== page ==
Concerns over North Bay Fire victims' mental health

It's been more than a month since wildfires killed dozens, devastated communities and destroyed thousands of homes in the North Bay.  

Over the weekend Sonoma County authorities say a man shot and killed himself outside the site where his home once stood before the fire. Although the reason that man took his own life it's unclear county officials say they're really concerned for resident's mental health.   

"People had to flee the fires and actually run for their lives and then went back the next day and say the devastation," says Sonoma County Supervisor Shirlee Zane.  

Mike Baker was one of those who lost their homes.  For nearly 20 years mike barker lived in this Santa Rosa neighborhood.  But last month the home he built was destroyed when the Tubbs Fire tore through his neighborhood.

"It was hard to come back to see it. But I can't imagine doing it over again. That's the hardest part is how am I going to do it over again," says fire Victim Mike Barker. 

He shared cellphone video with us. It shows Barker driving away from his home which was destroyed.  He along with many people in the North Bay are going through a grieving process.  His outlet work. 

"You just get up every day. I don't think about the negative. I think about going forward with the project," says Barker.  However, for others, it's a lot tougher.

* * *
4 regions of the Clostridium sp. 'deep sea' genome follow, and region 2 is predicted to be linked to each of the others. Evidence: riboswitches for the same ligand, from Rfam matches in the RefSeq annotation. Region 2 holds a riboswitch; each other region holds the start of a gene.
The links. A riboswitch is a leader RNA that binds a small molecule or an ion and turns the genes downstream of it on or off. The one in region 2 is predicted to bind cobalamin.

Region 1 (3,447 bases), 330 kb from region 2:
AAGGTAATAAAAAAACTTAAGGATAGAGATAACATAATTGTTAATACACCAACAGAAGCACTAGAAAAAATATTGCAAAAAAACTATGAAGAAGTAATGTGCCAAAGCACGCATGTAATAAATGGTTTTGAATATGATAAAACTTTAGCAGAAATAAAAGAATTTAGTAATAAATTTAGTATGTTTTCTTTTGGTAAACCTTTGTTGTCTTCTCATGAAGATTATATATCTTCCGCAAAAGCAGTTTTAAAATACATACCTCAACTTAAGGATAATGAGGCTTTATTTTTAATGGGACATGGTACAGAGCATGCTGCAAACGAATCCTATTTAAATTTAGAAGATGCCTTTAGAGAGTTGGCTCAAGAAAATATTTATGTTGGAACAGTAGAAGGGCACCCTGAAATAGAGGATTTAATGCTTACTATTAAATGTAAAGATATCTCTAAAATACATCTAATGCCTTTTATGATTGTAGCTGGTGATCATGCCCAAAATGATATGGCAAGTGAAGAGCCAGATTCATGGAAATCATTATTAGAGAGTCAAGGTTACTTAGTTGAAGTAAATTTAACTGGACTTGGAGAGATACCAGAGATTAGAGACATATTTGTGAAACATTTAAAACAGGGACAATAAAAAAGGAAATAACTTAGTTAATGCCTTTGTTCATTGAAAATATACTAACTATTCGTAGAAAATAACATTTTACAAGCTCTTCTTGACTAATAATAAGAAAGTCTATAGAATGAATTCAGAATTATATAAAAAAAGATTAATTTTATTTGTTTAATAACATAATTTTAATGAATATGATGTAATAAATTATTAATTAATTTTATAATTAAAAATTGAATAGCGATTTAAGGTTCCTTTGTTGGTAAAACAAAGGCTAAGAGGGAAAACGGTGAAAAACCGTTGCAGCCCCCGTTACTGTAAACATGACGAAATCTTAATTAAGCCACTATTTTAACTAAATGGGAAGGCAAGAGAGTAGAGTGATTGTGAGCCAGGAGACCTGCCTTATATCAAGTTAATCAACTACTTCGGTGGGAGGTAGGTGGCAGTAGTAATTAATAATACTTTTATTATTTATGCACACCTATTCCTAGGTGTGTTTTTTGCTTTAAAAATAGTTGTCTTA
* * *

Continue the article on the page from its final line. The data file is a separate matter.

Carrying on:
"Everything they knew to come and love and accept went away from them overnight.  That type of trauma is huge," says Zane.  

For 20 years Zane worked in health and human services as well as a family therapist.  She says the loss from the fire is felt all across the county.  Now more than ever people need to rally together.

"Untreated depression can very easily lead to suicide, it happens all the time. So does depression kill you?  Yes it can," says Zane.  

With the upcoming holidays, many people will be spending them in unfamiliar places. Because what once was their home is no longer. Zane says she's worried about the long road ahead after the holiday season. 

"Suicide rates jump actually after the holidays, not before the holidays, because people are often together during the holidays. That togetherness needs to stick with us."

Zane says the county has received federal grant money for a training crisis counselors.

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